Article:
The Intellectual Property Audit – Finding What You Have (Part III of V)

Approach of an Intellectual Property Audit

Every IP audit should focus on four key areas. First, the lawyer conducting the audit needs to identify all intellectual property assets within the audited organization. Second, the lawyer must identify any problems that exist with the ownership of the intellectual property. Third, the attorney must identify any defects in title or enforceability of the organization’s intellectual property. Finally, the lawyer must identify any unprotected intellectual property assets.

Identification of Intellectual Property Assets

In identifying all of an organization’s intellectual property assets, a lawyer focuses on “…identifying the subject matter of the intellectual property, how it functions, and how it manifests itself in the organization.” Different types of organizations emphasize different types of intellectual property, depending on the organization’s purpose. An arts-based organization should have copyright protection, but may have very few, if any, patentable inventions or trade secrets. A manufacturing or technology-based organization, on the other hand, must rely heavily on patent and trade secret protection and less on copyright protection. It is likely that most organizations have logos and other trademark elements.

Identification of intellectual property problems

To identify any issues that may exist with the organization’s intellectual property ownership, the attorney conducting the intellectual property audit attempts to trace the chain of ownership of the intellectual property back to its creation. The attorney seeks assignment agreements for employees, former employees, contractors, strategic partners, acquired companies, and others who may have rights to the intellectual property if not assigned. This is especially true for patents, where, in the United States, the inventor owns all rights to “…preclude others from making, using, offering for sale, or selling the invention in the United States or importing the invention.” to the United States”. United States and, if the invention is a process, the right to exclude others from the use, offer for sale, or sale in the United States, or importation into the United States, of products made by that process, referring to specification of the details thereof.” It is possible in some other countries for an organization to be named the inventor on a patent; in the United States, the inventor must be one or more human beings who can then assign the rights to the patent to a This is also true of copyright, where independent contractors and consultants retain copyright in materials affixed to a tangible medium unless otherwise agreed.

The attorney conducting the intellectual property audit also examines the agreements that exist between the organization’s employees and the employees’ former employers. New employees may present an intellectual property issue if they violate a former employer’s non-compete/non-disclosure agreements by assigning the rights to any new invention to their current employer. Therefore, the intellectual property attorney should investigate previous employee non-compete/non-disclosure agreements.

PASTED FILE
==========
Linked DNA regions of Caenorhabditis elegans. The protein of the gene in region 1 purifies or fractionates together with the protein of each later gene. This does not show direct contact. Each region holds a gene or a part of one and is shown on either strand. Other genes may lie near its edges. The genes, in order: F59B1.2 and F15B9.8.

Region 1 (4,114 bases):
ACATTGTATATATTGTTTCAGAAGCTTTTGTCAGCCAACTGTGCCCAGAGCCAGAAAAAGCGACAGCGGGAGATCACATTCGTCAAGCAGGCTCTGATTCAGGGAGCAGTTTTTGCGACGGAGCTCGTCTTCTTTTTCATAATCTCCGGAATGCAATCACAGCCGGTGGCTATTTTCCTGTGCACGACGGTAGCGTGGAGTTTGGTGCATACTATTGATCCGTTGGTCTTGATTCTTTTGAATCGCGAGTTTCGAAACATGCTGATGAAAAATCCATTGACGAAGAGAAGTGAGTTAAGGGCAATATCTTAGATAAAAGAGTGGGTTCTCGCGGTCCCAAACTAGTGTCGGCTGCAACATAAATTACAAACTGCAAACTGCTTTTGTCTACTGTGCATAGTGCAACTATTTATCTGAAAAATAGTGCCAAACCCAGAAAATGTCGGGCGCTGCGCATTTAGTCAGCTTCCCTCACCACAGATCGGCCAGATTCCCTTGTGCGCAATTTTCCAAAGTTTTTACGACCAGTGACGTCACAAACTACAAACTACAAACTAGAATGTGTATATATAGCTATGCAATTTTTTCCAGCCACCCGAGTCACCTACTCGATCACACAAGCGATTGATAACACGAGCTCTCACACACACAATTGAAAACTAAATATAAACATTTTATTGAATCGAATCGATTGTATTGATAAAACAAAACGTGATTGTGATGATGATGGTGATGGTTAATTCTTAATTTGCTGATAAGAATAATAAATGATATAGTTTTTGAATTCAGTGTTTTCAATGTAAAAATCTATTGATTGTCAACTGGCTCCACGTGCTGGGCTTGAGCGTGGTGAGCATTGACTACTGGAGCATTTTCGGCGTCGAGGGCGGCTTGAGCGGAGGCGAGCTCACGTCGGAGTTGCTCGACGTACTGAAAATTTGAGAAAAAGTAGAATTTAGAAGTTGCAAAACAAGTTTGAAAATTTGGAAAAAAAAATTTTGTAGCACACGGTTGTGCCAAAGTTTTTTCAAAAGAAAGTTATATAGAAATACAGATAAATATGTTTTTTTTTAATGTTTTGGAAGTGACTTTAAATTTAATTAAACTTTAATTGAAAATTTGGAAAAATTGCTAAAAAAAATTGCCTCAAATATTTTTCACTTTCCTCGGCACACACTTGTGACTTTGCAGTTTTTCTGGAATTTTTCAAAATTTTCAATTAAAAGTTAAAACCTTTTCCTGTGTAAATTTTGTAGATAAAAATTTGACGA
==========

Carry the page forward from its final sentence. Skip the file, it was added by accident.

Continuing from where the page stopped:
Identification of Defect in Title or Protection of Intellectual Property

The attorney conducting the IP audit must identify any assets that are entitled to more protection than they currently enjoy. In some cases, such as patents, key protection can be lost forever if the organization postpones the decision to register for too long. Often this is a problem because the invention, while it should be perfectly patentable, has reached the legal limit of patent law because the inventor disclosed or used the invention in public more than a year before the organization applied for the patent. . However, an inventor may consider his invention to be perfectly obvious when in fact it is patentable. The attorney may also identify valuable trade secrets that the organization should protect more carefully than it does.

Identification of Unprotected Intellectual Property Assets

Often, copyright and trademark protection can be based solely on common law because the owner does not register the intellectual property with the appropriate agency. However, an inventor may inadvertently invoke a patent law estoppel and render his or her invention unpatentable. This can cause problems down the road for the organization when trying to enforce its intellectual property rights because certain intellectual property rights (especially patent rights) cannot be enforced unless the asset is registered with the government agency or agencies. corresponding. Ultimately, the failure to register a portion of the IP may decrease the value of the IP itself. The attorney should identify any of these issues and bring them to the organization’s attention. So the organization may want to remedy a problem if it can (in the case of patent registration, the organization may not be able to obtain registration due to the one-year statutory ban). The lawyer should also identify any problems with the registration of the licensing or change of ownership of the intellectual property. An organization’s failure to register such changes may result in a second licensee taking precedence over the organization as the first licensee if the organization fails to provide notice through registration. Under US patent law, this notice has a 90-day look-back period. Proper registration also ensures that full remedies for the violation are available.

Copyright 2003, 2007, Nancy Baum Delain. All rights reserved.

Continued in Part IV.

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